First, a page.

Division on Visual Impairments

VIDBE-Q 66.4 FALL 2021

A quarterly newsletter from the Council for Exceptional Children's Division on Visual Impairments containing practitioner tips for Teachers of Students with Visual Impairments, Certified Orientation and Mobility Specialists, and other professionals.

Issue link: http://dvi.uberflip.com/i/1426082

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Page 47 of 81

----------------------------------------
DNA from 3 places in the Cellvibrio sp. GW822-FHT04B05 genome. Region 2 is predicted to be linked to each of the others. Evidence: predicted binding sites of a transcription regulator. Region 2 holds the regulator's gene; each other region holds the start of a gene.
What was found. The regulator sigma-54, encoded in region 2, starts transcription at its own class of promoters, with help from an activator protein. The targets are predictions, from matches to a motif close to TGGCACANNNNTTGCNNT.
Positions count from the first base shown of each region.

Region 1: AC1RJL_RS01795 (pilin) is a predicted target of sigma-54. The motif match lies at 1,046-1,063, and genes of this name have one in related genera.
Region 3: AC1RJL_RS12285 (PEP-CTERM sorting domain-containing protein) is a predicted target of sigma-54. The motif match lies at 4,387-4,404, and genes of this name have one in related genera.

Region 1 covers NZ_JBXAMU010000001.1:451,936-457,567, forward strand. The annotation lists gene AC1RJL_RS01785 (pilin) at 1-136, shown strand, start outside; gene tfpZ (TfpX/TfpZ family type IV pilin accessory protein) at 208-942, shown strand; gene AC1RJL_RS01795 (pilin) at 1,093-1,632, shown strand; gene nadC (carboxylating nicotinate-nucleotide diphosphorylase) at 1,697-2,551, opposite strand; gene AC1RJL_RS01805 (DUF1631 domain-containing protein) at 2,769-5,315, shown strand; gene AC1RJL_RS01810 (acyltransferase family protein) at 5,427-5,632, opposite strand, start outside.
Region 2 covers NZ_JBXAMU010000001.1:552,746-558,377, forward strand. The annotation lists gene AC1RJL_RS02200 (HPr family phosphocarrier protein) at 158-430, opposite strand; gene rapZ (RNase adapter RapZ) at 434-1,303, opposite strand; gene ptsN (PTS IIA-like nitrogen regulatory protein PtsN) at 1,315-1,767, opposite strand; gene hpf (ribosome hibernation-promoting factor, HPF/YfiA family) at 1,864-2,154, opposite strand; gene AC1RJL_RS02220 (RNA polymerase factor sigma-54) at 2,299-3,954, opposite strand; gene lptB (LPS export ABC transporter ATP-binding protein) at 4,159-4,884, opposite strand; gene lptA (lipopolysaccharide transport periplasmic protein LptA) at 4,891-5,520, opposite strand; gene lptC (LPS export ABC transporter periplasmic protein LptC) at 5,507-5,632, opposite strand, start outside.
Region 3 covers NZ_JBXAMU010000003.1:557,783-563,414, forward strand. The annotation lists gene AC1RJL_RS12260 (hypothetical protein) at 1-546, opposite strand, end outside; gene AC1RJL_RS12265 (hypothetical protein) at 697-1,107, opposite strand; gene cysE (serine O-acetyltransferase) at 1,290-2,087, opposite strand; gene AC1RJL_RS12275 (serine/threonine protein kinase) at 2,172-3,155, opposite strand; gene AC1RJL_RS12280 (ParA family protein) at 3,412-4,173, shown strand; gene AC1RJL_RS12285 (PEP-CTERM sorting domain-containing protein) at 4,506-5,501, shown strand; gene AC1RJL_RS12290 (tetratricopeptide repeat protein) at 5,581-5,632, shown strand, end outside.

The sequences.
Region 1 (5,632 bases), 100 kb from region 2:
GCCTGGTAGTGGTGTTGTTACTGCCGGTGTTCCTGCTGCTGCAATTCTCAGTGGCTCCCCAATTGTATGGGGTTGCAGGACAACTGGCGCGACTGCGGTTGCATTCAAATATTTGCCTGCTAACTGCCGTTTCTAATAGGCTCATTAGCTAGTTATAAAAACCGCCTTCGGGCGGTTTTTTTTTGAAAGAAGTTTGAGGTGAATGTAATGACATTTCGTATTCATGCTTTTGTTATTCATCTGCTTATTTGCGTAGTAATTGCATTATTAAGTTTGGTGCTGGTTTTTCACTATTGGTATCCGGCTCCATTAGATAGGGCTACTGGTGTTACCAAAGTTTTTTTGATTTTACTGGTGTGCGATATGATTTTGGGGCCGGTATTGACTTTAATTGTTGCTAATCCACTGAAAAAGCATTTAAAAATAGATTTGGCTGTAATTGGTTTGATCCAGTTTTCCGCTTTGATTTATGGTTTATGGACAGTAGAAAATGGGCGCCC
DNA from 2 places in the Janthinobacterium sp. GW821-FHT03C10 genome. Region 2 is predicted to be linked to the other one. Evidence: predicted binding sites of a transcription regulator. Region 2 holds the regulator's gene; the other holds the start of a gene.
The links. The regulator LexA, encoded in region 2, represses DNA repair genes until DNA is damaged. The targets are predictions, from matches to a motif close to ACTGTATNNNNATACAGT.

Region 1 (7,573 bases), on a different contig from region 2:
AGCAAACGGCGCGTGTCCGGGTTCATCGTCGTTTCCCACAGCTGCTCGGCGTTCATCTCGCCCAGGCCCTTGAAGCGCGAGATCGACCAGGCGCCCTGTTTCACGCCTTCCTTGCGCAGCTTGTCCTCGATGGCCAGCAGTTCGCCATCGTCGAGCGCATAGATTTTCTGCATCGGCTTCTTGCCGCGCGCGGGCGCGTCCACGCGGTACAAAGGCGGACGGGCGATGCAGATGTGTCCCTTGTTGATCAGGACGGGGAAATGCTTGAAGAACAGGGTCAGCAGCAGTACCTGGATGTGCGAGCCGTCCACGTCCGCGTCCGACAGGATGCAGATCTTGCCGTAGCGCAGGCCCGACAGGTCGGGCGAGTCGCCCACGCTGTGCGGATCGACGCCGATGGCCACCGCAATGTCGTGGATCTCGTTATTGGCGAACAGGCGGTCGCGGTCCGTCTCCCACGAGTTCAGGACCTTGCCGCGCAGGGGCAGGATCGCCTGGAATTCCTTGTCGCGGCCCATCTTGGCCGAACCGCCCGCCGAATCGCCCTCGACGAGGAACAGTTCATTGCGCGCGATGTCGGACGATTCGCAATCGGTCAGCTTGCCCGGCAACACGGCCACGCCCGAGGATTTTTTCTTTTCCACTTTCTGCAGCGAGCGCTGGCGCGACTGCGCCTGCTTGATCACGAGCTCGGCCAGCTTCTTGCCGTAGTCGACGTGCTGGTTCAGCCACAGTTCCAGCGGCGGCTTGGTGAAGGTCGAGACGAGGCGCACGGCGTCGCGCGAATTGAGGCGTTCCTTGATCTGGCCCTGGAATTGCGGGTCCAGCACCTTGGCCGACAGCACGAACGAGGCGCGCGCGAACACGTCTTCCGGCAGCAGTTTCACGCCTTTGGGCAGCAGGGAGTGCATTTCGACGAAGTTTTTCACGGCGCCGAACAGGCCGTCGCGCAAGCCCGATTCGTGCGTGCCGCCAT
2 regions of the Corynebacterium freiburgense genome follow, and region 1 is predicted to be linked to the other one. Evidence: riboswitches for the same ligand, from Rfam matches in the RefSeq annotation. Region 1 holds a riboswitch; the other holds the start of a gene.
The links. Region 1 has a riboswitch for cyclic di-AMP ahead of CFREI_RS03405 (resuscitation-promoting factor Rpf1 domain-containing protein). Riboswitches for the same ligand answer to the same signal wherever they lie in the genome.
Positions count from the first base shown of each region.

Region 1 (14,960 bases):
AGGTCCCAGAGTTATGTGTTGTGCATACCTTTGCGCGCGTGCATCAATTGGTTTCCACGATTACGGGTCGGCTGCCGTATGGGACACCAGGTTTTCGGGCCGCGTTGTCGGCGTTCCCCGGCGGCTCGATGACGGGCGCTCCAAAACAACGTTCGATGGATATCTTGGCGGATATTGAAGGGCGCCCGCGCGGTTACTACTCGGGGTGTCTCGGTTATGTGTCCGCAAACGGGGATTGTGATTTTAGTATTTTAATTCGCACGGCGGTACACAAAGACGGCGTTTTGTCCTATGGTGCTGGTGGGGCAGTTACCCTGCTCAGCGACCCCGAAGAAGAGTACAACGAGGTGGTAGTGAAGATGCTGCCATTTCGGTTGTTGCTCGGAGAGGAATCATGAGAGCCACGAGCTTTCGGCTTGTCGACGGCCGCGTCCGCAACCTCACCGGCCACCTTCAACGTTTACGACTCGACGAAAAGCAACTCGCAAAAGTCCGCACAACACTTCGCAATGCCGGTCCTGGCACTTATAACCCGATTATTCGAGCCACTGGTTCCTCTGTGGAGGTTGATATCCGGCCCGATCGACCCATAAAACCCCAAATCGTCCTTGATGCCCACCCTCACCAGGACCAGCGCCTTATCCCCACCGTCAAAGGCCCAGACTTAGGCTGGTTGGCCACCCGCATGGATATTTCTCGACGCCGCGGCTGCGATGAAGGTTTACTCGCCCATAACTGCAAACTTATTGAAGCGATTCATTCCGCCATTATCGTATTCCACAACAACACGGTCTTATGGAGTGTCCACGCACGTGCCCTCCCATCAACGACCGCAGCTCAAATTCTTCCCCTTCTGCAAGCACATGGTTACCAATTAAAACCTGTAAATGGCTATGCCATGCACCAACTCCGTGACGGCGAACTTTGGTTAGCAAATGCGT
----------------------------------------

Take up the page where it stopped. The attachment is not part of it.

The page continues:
VIDBE-Q Volume 66 Issue 4 Belinda Rudinger, Texas A&M University-Commerce, Belinda.Rudinger@tamuc.edu Learning to read is commonly a shared experience between parents and children. Bedtime stories, magnetic letters, trips to the library, and favorite books passed down through generations all form the framework for early literacy. What happens when children use a different literacy medium than their parents? How can parents support their children who will use braille as their gateway to books? While it may seem intimidating at first, there are many ways that parents can support their children on this journey. The fields of applied behavior analysis, embodied learning, and multi-sensory instruction offer some helpful guidelines for the path forward. Five Areas of Reading Parents of budding braille readers can start by familiarizing themselves with two of the National Reading Panel's five key concepts: Phonemic Awareness and Phonics (National Reading Panel, 2000). Phonemic awareness involves the ability An Interdisciplinary Approach to Braille Literacy: Tips & Tricks for Parents

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